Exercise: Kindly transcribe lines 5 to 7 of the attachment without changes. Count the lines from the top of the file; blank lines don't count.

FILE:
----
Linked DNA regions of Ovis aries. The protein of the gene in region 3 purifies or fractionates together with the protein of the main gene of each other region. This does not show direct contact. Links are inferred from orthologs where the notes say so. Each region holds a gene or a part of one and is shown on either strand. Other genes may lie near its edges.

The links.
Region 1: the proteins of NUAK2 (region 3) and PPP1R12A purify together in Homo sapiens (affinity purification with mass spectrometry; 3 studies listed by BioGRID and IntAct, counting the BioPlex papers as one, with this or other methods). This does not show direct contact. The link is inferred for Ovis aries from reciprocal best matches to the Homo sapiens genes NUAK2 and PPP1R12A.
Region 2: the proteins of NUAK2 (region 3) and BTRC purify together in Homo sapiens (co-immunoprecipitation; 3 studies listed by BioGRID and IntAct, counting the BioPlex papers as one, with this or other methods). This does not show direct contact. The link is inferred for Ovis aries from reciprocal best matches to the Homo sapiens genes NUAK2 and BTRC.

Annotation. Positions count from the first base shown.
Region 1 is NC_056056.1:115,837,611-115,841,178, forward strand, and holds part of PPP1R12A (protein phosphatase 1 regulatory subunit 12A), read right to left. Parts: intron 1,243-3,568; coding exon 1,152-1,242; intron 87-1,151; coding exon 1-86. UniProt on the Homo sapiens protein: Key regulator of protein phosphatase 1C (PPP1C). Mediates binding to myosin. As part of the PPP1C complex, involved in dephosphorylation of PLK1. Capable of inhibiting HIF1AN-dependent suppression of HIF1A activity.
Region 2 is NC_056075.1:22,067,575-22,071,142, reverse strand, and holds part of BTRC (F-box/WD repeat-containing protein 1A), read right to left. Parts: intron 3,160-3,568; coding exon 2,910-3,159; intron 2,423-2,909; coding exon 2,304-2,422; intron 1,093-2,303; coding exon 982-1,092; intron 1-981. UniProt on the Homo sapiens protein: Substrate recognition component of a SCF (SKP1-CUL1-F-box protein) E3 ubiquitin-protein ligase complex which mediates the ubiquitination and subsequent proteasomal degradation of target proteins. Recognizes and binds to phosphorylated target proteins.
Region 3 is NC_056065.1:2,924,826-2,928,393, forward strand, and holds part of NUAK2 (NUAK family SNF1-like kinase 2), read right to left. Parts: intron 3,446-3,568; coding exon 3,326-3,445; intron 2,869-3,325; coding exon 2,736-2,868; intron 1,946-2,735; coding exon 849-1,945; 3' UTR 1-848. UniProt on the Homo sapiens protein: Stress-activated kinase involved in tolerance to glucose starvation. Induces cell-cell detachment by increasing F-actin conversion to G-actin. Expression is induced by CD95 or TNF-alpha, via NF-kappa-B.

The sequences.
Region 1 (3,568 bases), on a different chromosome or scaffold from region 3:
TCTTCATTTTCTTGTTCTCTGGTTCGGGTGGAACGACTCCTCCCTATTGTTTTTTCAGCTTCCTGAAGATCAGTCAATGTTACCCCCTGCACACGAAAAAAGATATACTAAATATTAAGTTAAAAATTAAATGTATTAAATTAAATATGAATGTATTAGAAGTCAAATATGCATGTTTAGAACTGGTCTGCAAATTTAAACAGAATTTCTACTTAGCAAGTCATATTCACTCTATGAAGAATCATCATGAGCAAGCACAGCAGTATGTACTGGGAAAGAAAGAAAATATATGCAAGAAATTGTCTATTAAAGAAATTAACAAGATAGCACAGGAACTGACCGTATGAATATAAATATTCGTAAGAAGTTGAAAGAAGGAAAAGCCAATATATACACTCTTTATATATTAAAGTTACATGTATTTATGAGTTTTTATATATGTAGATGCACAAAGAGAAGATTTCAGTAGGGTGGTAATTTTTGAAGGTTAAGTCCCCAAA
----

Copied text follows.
Annotation. Positions count from the first base shown.
Region 1 is NC_056056.1:115,837,611-115,841,178, forward strand, and holds part of PPP1R12A (protein phosphatase 1 regulatory subunit 12A), read right to left. Parts: intron 1,243-3,568; coding exon 1,152-1,242; intron 87-1,151; coding exon 1-86. UniProt on the Homo sapiens protein: Key regulator of protein phosphatase 1C (PPP1C). Mediates binding to myosin. As part of the PPP1C complex, involved in dephosphorylation of PLK1. Capable of inhibiting HIF1AN-dependent suppression of HIF1A activity.
Region 2 is NC_056075.1:22,067,575-22,071,142, reverse strand, and holds part of BTRC (F-box/WD repeat-containing protein 1A), read right to left. Parts: intron 3,160-3,568; coding exon 2,910-3,159; intron 2,423-2,909; coding exon 2,304-2,422; intron 1,093-2,303; coding exon 982-1,092; intron 1-981. UniProt on the Homo sapiens protein: Substrate recognition component of a SCF (SKP1-CUL1-F-box protein) E3 ubiquitin-protein ligase complex which mediates the ubiquitination and subsequent proteasomal degradation of target proteins. Recognizes and binds to phosphorylated target proteins.